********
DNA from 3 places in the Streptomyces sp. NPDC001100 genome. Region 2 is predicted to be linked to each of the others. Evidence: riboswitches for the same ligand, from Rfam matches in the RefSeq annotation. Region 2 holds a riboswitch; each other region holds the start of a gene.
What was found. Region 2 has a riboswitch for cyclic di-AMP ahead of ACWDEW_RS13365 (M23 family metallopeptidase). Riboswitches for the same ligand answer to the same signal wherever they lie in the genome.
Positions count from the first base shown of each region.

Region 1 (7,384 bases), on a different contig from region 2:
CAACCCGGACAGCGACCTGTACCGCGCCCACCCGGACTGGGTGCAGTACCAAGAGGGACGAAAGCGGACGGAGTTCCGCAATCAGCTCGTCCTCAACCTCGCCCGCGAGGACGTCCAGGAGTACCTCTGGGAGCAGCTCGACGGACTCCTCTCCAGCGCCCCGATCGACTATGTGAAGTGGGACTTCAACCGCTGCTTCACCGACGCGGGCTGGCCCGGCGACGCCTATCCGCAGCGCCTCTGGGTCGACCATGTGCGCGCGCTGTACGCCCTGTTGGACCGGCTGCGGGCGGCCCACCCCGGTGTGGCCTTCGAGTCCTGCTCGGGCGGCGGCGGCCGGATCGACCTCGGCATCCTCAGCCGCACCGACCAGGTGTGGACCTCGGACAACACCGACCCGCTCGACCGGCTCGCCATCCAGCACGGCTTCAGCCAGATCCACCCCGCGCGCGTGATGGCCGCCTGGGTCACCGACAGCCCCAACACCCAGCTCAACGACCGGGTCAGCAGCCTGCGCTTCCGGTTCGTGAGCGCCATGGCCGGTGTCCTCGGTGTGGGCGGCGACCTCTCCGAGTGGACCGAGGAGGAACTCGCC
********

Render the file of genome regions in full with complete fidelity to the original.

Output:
DNA from 3 places in the Streptomyces sp. NPDC001100 genome. Region 2 is predicted to be linked to each of the others. Evidence: riboswitches for the same ligand, from Rfam matches in the RefSeq annotation. Region 2 holds a riboswitch; each other region holds the start of a gene.
What was found. Region 2 has a riboswitch for cyclic di-AMP ahead of ACWDEW_RS13365 (M23 family metallopeptidase). Riboswitches for the same ligand answer to the same signal wherever they lie in the genome.
Positions count from the first base shown of each region.

Region 1 (7,384 bases), on a different contig from region 2:
CAACCCGGACAGCGACCTGTACCGCGCCCACCCGGACTGGGTGCAGTACCAAGAGGGACGAAAGCGGACGGAGTTCCGCAATCAGCTCGTCCTCAACCTCGCCCGCGAGGACGTCCAGGAGTACCTCTGGGAGCAGCTCGACGGACTCCTCTCCAGCGCCCCGATCGACTATGTGAAGTGGGACTTCAACCGCTGCTTCACCGACGCGGGCTGGCCCGGCGACGCCTATCCGCAGCGCCTCTGGGTCGACCATGTGCGCGCGCTGTACGCCCTGTTGGACCGGCTGCGGGCGGCCCACCCCGGTGTGGCCTTCGAGTCCTGCTCGGGCGGCGGCGGCCGGATCGACCTCGGCATCCTCAGCCGCACCGACCAGGTGTGGACCTCGGACAACACCGACCCGCTCGACCGGCTCGCCATCCAGCACGGCTTCAGCCAGATCCACCCCGCGCGCGTGATGGCCGCCTGGGTCACCGACAGCCCCAACACCCAGCTCAACGACCGGGTCAGCAGCCTGCGCTTCCGGTTCGTGAGCGCCATGGCCGGTGTCCTCGGTGTGGGCGGCGACCTCTCCGAGTGGACCGAGGAGGAACTCGCC